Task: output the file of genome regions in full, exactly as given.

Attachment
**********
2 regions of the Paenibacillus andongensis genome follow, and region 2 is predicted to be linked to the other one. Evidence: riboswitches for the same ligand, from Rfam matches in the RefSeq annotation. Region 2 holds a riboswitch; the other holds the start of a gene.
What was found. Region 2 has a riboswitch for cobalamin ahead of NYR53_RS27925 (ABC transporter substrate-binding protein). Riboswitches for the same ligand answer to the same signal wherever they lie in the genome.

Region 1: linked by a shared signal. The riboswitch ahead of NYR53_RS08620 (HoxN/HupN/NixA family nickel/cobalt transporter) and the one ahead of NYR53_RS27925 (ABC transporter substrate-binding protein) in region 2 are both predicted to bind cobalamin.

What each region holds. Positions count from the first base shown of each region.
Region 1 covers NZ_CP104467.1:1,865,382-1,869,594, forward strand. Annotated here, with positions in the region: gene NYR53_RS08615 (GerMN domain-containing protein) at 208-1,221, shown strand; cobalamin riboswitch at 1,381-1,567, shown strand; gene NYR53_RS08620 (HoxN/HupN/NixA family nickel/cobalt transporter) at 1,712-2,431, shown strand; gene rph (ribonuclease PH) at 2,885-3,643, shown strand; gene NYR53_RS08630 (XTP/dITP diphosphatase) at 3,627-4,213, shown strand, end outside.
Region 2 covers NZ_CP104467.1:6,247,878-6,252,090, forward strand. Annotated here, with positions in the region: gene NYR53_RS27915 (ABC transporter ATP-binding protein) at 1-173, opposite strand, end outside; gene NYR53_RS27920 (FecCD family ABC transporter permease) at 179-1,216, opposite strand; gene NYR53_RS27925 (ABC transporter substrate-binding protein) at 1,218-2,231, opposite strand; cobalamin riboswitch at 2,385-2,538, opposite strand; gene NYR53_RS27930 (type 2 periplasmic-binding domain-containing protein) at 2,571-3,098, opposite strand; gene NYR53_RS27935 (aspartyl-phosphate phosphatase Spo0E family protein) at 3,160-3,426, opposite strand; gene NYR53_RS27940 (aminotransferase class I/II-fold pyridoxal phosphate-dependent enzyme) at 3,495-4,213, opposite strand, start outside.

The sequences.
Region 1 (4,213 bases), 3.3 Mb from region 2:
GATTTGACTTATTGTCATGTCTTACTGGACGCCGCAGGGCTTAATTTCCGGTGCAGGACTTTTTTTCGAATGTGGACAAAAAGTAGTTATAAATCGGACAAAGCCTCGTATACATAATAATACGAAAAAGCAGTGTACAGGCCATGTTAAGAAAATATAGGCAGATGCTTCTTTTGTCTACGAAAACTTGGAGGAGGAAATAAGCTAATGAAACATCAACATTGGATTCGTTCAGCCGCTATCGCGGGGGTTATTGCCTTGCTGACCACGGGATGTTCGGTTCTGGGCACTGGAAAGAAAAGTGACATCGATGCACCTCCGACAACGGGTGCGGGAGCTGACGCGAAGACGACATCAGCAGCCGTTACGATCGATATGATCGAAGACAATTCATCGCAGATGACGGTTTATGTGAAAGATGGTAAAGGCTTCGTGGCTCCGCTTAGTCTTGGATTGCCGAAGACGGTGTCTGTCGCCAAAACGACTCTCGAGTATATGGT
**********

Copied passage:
2 regions of the Paenibacillus andongensis genome follow, and region 2 is predicted to be linked to the other one. Evidence: riboswitches for the same ligand, from Rfam matches in the RefSeq annotation. Region 2 holds a riboswitch; the other holds the start of a gene.
What was found. Region 2 has a riboswitch for cobalamin ahead of NYR53_RS27925 (ABC transporter substrate-binding protein). Riboswitches for the same ligand answer to the same signal wherever they lie in the genome.

Region 1: linked by a shared signal. The riboswitch ahead of NYR53_RS08620 (HoxN/HupN/NixA family nickel/cobalt transporter) and the one ahead of NYR53_RS27925 (ABC transporter substrate-binding protein) in region 2 are both predicted to bind cobalamin.

What each region holds. Positions count from the first base shown of each region.
Region 1 covers NZ_CP104467.1:1,865,382-1,869,594, forward strand. Annotated here, with positions in the region: gene NYR53_RS08615 (GerMN domain-containing protein) at 208-1,221, shown strand; cobalamin riboswitch at 1,381-1,567, shown strand; gene NYR53_RS08620 (HoxN/HupN/NixA family nickel/cobalt transporter) at 1,712-2,431, shown strand; gene rph (ribonuclease PH) at 2,885-3,643, shown strand; gene NYR53_RS08630 (XTP/dITP diphosphatase) at 3,627-4,213, shown strand, end outside.
Region 2 covers NZ_CP104467.1:6,247,878-6,252,090, forward strand. Annotated here, with positions in the region: gene NYR53_RS27915 (ABC transporter ATP-binding protein) at 1-173, opposite strand, end outside; gene NYR53_RS27920 (FecCD family ABC transporter permease) at 179-1,216, opposite strand; gene NYR53_RS27925 (ABC transporter substrate-binding protein) at 1,218-2,231, opposite strand; cobalamin riboswitch at 2,385-2,538, opposite strand; gene NYR53_RS27930 (type 2 periplasmic-binding domain-containing protein) at 2,571-3,098, opposite strand; gene NYR53_RS27935 (aspartyl-phosphate phosphatase Spo0E family protein) at 3,160-3,426, opposite strand; gene NYR53_RS27940 (aminotransferase class I/II-fold pyridoxal phosphate-dependent enzyme) at 3,495-4,213, opposite strand, start outside.

The sequences.
Region 1 (4,213 bases), 3.3 Mb from region 2:
GATTTGACTTATTGTCATGTCTTACTGGACGCCGCAGGGCTTAATTTCCGGTGCAGGACTTTTTTTCGAATGTGGACAAAAAGTAGTTATAAATCGGACAAAGCCTCGTATACATAATAATACGAAAAAGCAGTGTACAGGCCATGTTAAGAAAATATAGGCAGATGCTTCTTTTGTCTACGAAAACTTGGAGGAGGAAATAAGCTAATGAAACATCAACATTGGATTCGTTCAGCCGCTATCGCGGGGGTTATTGCCTTGCTGACCACGGGATGTTCGGTTCTGGGCACTGGAAAGAAAAGTGACATCGATGCACCTCCGACAACGGGTGCGGGAGCTGACGCGAAGACGACATCAGCAGCCGTTACGATCGATATGATCGAAGACAATTCATCGCAGATGACGGTTTATGTGAAAGATGGTAAAGGCTTCGTGGCTCCGCTTAGTCTTGGATTGCCGAAGACGGTGTCTGTCGCCAAAACGACTCTCGAGTATATGGT